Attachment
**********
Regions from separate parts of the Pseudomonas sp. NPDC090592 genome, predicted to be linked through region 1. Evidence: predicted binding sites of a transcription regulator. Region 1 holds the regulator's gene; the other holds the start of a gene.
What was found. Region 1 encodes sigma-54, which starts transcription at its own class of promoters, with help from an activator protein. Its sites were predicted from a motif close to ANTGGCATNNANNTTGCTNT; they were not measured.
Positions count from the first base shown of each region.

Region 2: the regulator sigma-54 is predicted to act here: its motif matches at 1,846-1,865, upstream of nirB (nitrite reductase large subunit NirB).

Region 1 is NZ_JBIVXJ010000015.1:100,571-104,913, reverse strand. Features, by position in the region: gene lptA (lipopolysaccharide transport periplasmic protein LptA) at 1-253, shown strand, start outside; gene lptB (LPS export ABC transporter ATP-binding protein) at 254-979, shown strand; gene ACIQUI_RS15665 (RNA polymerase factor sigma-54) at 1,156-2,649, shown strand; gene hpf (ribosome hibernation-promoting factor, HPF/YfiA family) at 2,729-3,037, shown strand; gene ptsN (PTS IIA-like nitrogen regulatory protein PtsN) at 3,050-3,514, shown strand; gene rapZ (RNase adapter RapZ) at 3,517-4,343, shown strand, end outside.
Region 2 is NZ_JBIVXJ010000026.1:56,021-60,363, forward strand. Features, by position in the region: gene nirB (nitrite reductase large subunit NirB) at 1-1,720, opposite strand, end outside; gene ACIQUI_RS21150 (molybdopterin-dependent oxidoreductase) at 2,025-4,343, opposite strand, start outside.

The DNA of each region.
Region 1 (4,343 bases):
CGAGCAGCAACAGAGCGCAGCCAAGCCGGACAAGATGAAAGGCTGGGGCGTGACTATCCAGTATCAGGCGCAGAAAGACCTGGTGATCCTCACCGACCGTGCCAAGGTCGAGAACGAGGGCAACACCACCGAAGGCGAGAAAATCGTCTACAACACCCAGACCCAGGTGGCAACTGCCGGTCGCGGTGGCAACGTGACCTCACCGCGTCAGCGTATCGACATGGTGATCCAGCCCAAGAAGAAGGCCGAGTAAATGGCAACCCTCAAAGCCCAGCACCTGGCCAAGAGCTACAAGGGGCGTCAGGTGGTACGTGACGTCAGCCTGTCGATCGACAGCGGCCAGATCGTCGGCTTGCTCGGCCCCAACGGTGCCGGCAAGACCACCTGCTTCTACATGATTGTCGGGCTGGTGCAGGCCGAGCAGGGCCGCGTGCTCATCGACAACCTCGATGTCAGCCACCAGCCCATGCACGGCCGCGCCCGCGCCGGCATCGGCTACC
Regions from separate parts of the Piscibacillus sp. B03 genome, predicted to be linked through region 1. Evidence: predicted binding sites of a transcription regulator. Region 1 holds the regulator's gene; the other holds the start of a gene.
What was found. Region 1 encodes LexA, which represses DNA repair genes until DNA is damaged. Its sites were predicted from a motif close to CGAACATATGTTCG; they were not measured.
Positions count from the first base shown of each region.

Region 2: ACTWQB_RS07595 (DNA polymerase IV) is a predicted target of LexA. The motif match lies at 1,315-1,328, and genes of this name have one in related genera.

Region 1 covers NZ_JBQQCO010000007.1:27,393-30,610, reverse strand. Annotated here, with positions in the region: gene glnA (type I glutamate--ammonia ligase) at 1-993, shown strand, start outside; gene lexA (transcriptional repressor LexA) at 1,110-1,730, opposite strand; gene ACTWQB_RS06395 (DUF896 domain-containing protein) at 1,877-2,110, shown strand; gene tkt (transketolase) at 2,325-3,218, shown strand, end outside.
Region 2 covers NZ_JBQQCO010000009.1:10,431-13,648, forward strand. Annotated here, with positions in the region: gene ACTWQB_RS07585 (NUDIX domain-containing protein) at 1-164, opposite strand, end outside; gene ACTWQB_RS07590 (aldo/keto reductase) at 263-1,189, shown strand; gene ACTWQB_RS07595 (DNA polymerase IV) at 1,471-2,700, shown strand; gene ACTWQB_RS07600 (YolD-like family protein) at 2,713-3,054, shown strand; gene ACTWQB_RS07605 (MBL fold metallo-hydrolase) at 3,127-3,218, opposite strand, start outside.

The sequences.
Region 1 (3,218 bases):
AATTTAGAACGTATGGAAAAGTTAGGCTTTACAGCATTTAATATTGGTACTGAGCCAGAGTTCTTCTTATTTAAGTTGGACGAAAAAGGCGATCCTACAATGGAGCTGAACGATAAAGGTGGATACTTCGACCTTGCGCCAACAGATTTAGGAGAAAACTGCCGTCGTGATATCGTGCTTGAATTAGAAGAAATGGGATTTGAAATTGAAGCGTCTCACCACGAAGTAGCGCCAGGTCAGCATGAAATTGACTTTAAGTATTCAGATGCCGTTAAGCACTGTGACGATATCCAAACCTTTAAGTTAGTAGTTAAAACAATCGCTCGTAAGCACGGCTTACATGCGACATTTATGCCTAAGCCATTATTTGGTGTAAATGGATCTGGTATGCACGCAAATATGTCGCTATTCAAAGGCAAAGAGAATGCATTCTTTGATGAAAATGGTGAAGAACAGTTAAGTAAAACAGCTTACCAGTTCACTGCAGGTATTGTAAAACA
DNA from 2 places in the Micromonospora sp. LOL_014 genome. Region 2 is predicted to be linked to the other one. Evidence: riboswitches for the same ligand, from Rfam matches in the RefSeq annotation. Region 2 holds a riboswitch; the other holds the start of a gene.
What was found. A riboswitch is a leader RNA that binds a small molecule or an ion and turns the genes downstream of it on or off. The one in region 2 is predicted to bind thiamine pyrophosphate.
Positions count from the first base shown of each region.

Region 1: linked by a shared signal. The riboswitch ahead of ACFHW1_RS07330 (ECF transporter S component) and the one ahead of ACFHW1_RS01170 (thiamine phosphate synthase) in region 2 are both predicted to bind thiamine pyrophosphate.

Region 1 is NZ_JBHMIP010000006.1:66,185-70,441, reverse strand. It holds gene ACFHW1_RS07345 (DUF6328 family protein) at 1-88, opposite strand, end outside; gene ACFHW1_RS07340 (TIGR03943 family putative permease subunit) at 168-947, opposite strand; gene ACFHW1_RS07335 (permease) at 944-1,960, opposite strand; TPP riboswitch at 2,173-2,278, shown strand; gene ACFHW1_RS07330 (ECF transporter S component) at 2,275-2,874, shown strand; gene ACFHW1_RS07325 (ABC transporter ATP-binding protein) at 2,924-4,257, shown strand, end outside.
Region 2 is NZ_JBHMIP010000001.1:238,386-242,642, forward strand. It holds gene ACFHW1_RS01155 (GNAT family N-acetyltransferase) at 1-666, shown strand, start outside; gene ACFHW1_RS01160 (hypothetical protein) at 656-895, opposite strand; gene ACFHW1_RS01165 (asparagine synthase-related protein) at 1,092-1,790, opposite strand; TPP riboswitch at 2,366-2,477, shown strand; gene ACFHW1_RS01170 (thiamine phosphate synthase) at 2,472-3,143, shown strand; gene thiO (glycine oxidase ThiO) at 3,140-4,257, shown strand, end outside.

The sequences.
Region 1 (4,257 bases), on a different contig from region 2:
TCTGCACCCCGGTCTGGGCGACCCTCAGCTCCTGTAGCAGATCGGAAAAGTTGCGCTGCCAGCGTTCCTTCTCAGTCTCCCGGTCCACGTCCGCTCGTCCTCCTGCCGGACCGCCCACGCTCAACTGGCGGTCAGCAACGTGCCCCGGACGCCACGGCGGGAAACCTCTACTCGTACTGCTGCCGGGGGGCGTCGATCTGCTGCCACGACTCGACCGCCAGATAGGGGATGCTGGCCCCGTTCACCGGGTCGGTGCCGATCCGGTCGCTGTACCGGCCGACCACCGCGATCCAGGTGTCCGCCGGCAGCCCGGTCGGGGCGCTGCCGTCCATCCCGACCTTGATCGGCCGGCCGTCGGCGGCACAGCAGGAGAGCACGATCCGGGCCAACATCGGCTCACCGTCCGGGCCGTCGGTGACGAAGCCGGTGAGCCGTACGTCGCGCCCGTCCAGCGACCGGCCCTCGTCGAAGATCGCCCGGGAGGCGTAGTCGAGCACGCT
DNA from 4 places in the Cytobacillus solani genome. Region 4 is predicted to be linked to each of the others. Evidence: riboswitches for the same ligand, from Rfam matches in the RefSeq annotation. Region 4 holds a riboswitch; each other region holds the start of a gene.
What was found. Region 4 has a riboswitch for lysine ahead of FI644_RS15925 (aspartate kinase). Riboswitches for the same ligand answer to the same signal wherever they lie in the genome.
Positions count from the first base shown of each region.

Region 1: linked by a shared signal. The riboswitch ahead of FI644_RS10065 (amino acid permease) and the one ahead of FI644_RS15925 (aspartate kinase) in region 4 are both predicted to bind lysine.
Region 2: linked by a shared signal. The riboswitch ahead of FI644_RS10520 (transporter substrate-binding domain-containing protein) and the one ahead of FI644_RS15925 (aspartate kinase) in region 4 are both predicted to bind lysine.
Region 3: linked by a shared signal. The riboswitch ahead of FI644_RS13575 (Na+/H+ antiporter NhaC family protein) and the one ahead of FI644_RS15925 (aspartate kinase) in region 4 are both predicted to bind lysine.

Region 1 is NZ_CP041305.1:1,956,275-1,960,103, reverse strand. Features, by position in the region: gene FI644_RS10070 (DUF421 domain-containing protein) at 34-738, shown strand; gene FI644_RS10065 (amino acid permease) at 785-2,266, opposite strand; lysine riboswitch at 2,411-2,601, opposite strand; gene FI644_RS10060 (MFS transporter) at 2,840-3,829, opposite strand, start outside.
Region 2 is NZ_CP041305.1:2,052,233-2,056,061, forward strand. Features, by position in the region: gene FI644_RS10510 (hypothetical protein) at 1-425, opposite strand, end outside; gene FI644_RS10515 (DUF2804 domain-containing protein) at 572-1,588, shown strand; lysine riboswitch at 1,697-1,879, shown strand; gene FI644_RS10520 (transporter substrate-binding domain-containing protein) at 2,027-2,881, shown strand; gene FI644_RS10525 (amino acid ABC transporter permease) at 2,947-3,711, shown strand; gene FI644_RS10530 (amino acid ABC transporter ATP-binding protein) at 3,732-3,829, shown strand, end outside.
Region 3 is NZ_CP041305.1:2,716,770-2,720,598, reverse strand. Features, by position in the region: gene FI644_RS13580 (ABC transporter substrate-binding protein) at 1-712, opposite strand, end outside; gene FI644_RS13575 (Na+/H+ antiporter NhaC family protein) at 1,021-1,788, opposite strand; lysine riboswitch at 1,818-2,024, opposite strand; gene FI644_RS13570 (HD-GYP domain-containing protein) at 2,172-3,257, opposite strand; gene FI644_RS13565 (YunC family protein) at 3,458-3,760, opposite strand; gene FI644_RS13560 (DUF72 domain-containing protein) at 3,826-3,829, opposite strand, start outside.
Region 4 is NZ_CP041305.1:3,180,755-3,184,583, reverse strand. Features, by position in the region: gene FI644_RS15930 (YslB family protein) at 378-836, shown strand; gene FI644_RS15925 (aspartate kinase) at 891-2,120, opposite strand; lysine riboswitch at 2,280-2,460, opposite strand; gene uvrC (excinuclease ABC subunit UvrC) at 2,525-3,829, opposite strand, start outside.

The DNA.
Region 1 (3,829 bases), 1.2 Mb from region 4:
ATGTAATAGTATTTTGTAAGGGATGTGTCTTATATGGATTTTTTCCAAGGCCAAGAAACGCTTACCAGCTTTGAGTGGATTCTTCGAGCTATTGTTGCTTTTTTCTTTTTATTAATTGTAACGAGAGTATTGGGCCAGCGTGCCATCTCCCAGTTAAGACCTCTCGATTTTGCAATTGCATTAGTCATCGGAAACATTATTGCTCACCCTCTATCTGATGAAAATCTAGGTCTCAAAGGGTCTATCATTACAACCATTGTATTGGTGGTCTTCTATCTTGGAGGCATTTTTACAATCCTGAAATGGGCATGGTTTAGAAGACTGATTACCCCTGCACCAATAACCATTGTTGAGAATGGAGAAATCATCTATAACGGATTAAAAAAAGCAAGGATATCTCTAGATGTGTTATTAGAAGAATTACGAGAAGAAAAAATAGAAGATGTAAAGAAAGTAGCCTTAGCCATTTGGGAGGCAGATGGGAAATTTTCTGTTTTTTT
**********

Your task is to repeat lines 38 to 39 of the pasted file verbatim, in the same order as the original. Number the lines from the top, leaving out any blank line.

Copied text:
The DNA.
Region 1 (3,829 bases), 1.2 Mb from region 4: